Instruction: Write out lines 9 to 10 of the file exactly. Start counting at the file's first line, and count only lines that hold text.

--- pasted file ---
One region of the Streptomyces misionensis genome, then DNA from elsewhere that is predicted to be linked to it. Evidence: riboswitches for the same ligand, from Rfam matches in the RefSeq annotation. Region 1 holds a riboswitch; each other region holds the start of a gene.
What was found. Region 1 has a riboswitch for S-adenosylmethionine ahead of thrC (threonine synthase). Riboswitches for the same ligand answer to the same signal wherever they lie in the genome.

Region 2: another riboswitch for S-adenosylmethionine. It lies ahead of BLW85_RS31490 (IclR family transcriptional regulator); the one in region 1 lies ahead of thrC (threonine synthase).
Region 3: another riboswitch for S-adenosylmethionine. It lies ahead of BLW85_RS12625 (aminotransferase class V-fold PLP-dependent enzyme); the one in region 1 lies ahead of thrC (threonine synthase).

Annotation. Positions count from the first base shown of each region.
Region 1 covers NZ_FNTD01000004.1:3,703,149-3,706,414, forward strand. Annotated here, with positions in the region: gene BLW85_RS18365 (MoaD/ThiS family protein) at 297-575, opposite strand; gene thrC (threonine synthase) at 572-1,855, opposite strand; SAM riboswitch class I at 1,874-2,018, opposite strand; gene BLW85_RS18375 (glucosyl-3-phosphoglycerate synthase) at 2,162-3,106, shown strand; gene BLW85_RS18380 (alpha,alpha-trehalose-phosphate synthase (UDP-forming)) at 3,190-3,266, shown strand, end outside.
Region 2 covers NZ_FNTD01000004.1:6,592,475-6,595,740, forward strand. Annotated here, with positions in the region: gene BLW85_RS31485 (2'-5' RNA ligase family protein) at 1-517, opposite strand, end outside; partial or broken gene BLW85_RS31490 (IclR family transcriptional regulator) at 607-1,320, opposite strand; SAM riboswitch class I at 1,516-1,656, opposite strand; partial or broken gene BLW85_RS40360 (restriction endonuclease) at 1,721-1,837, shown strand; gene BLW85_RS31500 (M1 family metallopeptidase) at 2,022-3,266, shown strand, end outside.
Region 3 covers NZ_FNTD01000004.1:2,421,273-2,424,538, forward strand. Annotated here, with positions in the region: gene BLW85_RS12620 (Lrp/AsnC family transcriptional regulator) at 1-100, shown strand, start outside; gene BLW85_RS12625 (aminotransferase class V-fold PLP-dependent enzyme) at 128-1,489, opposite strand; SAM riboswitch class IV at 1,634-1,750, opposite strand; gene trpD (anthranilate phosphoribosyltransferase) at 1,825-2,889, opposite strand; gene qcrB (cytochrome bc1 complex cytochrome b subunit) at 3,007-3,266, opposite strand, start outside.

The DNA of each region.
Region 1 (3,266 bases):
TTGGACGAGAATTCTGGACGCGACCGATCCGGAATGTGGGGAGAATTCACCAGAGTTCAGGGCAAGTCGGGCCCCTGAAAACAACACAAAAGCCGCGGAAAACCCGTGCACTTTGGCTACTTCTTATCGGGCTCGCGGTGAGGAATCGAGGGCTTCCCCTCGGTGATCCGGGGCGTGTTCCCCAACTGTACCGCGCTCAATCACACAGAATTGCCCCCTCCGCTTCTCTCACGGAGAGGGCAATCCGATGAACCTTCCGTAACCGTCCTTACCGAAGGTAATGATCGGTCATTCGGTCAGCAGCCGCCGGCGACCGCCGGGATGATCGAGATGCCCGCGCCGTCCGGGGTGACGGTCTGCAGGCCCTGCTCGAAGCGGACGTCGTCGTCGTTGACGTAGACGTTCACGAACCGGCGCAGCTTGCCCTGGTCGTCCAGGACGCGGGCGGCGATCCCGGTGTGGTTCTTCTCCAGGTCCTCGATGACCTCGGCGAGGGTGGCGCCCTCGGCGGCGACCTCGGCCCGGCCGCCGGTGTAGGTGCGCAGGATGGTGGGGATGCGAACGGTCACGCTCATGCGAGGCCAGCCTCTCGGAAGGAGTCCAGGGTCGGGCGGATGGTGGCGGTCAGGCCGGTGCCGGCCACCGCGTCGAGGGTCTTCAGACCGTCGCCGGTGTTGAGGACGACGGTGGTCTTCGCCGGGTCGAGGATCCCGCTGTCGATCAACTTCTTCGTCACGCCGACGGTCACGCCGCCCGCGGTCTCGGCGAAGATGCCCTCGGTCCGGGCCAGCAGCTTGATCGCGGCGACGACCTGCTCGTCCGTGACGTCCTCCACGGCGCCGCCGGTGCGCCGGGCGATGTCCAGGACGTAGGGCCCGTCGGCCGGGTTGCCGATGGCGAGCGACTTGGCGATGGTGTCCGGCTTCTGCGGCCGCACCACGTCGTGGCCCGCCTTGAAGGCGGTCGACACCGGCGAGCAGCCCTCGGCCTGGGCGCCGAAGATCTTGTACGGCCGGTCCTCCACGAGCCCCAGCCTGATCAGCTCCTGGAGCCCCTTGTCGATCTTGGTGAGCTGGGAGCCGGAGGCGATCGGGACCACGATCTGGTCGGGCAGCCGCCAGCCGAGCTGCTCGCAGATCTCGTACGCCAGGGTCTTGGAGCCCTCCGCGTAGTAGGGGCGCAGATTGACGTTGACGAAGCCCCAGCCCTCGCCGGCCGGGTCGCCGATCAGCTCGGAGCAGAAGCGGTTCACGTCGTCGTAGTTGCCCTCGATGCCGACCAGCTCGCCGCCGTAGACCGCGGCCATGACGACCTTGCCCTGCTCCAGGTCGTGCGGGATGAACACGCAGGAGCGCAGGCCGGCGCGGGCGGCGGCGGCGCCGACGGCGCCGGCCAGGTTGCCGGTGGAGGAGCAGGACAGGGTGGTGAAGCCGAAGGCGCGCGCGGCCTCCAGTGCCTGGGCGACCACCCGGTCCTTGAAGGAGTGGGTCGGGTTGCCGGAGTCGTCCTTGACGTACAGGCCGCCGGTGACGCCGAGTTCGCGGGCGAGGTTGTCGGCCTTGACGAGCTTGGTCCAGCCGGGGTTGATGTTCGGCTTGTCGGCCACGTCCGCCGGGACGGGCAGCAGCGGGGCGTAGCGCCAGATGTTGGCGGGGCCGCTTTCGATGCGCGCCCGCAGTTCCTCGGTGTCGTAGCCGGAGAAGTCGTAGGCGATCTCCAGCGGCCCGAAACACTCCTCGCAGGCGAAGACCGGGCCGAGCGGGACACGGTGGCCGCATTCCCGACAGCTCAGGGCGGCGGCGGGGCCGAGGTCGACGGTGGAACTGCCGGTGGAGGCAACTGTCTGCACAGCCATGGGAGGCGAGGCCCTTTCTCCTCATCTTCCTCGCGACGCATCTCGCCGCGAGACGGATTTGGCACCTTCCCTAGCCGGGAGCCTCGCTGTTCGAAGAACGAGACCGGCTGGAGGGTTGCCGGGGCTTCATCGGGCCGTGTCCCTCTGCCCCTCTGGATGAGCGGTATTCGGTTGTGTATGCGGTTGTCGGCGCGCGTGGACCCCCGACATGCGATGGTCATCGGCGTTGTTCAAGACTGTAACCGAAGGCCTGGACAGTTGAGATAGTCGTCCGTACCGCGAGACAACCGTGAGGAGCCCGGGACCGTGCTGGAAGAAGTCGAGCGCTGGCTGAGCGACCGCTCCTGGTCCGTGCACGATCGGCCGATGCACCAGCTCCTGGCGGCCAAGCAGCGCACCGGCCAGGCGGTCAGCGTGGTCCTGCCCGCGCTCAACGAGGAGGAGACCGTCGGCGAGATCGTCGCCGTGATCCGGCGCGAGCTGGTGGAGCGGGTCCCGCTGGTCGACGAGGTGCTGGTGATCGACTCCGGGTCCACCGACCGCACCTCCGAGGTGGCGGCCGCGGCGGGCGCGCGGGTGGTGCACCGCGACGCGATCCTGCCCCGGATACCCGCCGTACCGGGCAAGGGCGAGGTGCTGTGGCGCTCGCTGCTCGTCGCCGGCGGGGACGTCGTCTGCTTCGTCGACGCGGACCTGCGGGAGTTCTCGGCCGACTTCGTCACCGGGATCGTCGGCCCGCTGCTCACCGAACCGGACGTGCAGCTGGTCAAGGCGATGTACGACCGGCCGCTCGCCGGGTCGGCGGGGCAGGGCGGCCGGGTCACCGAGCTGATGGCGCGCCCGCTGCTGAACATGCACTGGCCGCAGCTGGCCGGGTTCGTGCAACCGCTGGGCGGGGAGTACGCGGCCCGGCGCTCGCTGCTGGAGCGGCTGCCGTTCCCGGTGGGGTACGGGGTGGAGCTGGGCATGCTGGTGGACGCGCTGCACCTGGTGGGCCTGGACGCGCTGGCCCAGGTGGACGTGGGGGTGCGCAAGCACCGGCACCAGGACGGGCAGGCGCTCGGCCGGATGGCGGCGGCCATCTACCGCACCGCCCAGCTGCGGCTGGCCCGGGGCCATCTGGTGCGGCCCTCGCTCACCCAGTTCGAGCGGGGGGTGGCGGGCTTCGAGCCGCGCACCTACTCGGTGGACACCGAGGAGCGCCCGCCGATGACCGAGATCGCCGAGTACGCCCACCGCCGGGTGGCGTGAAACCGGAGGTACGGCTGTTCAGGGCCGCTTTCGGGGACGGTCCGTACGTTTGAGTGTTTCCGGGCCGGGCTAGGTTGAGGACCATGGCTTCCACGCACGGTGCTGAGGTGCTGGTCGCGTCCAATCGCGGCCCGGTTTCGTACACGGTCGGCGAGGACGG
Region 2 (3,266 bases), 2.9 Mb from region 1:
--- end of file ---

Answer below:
The DNA of each region.
Region 1 (3,266 bases):